A farmer is calling on his landlord the National Trust to enforce a mandatory ‘dogs on leads' policy while walking through fields with livestock after loose dogs chased a heavily in-calf cow off a 30ft ledge.
Witnesses said the five-year-old Highland cow ‘Gladis' fell to her death after being chased by two dogs, thought to be Labradors, off the lead on Wednesday evening (May 26).
Cameron Farquharson, who farms at Eggardon Hill, Dorset, an iron age hillfort popular with tourists and walkers, said he and his wife had been left ‘heartbroken'.
He said: "I understand someone might not have wanted to admit it was their dog who was worrying the cows but they could have called me or the National Trust and said there was a cow in difficulty. I cannot believe someone would just walk away. Gladis fell 30ft and broke her neck but perhaps we could have saved her calf which was full term if we had known."
It was not until the next morning that Mr Farquharson was alerted to the tragedy.
"A witness said he had seen two Labradors chasing the cows and running riot earlier in the evening. I just do not understand the mentality," he added.
"In my view there should be a blanket ban on walking dogs off the lead in the countryside but that is not going to happen so the next best thing is for the National Trust to enforce a rule of no dogs without leads on their land where there is livestock. For us here it is only 600 yards where there is livestock in the field, then the dogs can go off lead again.
"Every year we lose eight to 10 sheep to livestock worrying but this is the first time we have lost a cow."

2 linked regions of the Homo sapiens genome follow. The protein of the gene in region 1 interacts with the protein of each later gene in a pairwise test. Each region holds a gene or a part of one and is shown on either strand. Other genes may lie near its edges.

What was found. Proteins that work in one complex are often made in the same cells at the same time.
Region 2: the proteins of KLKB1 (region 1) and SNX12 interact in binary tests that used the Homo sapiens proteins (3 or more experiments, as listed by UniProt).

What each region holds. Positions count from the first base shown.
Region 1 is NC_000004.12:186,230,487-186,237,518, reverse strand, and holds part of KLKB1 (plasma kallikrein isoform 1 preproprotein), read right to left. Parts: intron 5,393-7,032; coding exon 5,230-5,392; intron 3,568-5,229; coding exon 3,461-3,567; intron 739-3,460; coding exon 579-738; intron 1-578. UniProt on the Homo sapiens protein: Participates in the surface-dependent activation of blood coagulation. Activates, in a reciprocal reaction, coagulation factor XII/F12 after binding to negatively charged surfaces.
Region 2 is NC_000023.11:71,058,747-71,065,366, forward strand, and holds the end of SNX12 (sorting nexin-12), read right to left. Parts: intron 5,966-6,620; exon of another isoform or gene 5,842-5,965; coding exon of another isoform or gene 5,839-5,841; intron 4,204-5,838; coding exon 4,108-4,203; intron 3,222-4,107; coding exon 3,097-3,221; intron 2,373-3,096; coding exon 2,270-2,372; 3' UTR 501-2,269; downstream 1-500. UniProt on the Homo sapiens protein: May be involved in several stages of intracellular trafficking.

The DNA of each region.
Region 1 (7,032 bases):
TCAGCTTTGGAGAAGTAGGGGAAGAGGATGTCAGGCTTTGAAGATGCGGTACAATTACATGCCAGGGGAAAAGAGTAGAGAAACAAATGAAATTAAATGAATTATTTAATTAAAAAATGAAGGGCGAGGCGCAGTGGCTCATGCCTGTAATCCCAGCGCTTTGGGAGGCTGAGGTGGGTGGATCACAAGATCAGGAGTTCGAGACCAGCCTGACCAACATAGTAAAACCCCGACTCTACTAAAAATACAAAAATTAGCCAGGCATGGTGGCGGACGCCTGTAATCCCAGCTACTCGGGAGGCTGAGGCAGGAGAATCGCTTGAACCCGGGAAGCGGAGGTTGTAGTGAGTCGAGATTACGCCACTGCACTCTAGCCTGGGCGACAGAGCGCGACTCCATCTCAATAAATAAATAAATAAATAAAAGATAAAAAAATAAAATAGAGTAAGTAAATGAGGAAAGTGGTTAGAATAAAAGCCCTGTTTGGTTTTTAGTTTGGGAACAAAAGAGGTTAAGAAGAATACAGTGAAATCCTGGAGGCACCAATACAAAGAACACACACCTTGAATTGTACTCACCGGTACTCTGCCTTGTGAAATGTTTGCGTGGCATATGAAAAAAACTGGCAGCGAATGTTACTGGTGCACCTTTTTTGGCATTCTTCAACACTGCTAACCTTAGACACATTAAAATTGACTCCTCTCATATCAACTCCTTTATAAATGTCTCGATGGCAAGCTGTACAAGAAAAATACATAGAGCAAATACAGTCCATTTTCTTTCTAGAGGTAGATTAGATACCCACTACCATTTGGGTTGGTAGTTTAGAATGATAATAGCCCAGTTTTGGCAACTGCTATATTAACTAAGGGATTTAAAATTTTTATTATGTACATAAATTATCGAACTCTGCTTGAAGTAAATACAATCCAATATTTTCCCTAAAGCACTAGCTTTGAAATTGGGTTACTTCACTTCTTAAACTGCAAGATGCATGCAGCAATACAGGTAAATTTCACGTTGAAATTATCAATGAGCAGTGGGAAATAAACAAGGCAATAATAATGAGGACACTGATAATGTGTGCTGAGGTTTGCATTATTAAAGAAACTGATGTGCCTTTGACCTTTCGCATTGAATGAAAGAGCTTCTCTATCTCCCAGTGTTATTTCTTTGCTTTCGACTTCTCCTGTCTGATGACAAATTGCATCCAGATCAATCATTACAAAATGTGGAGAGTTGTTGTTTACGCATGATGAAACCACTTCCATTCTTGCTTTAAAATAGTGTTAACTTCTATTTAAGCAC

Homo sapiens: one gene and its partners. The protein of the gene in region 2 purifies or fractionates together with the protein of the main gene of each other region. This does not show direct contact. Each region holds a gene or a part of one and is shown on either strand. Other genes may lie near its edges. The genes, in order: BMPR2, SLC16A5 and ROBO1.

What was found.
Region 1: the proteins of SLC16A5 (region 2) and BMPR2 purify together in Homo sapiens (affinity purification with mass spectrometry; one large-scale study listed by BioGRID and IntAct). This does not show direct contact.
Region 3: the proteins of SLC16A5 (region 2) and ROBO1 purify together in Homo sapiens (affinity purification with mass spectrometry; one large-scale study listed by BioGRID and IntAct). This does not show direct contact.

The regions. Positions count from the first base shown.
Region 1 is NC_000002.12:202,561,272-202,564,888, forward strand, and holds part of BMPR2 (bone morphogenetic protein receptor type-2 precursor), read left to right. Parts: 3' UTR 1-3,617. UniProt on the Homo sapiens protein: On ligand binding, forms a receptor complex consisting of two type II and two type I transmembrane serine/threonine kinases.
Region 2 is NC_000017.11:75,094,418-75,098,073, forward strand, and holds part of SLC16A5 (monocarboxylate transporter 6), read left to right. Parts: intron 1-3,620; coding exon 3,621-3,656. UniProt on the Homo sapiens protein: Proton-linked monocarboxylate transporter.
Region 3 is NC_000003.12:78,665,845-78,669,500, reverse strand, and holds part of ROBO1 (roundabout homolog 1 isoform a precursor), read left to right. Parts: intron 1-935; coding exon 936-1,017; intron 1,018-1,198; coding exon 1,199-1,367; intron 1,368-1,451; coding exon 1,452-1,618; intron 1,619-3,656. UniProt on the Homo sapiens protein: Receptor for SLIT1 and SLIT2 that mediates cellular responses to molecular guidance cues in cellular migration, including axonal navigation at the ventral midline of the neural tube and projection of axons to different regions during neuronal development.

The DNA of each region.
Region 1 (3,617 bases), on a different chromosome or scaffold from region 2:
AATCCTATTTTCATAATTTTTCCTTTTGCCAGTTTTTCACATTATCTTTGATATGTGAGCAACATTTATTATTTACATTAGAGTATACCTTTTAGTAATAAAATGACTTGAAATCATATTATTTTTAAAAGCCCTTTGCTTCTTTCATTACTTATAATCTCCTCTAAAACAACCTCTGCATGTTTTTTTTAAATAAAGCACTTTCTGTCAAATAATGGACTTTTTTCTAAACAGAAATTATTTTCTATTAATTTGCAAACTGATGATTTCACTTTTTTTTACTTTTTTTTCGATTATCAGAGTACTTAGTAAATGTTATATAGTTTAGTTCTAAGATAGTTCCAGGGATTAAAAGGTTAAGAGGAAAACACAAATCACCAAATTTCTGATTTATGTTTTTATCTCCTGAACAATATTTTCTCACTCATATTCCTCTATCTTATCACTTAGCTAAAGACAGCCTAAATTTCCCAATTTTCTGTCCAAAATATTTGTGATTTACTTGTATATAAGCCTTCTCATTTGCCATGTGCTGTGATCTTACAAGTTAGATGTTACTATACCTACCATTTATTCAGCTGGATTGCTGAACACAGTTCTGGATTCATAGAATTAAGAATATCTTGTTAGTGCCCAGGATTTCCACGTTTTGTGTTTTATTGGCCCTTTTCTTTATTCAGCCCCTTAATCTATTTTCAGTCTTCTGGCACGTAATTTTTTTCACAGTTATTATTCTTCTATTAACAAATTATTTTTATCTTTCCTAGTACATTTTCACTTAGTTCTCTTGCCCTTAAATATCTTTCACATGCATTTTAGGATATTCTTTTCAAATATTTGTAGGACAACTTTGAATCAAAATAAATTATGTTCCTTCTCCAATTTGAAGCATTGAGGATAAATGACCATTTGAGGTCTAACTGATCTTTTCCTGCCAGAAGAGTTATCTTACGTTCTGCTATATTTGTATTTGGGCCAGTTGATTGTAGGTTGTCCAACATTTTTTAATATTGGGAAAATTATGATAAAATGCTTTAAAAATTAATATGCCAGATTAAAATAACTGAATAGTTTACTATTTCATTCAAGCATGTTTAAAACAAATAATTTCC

Mr Farquharson said issues with walkers had increased since lockdown, with signs asking walkers to keep dogs on leads frequently being ripped down.
He added: "We graze Highlands on this ground to do a job other than for meat production. They are light footed and serve as an important part of the ecosystem here, helping wildlife and flora and fauna to flourish, helping to boost biodiversity and species such as ground nesting birds. Dogs off leads ride roughshod over everything we are trying to achieve for the environment."
A trust spokesperson said: "We were very saddened to hear of the incident that took place last Thursday on Eggardon Hill in Dorset.
"We ask all of our visitors to follow the countryside code and to keep their dogs on leads around livestock. We are working to raise awareness of the issues that dogs can pose to livestock in the countryside and are keen to do all we can to help our tenant farmers protect their livestock, particularly when animals are at their most vulnerable.
"We are aware there are many responsible dog owners that enjoy our places, but unfortunately some do not adhere to signage or instructions despite our best efforts. We have launched a Canine Code of Conduct to promote responsible dog ownership and want to work with our tenant farmers to promote it."
The farmer, who posted about the attack on Facebook, said he had been taken aback by the outpouring of sympathy and support from the public, with many offering to donate money to help him buy another cow.
He urged anyone wishing to donate to do so through the Farming Help charities which offer aid to farmers in need of financial and emotional support. Visit www.farminghelp.co.uk.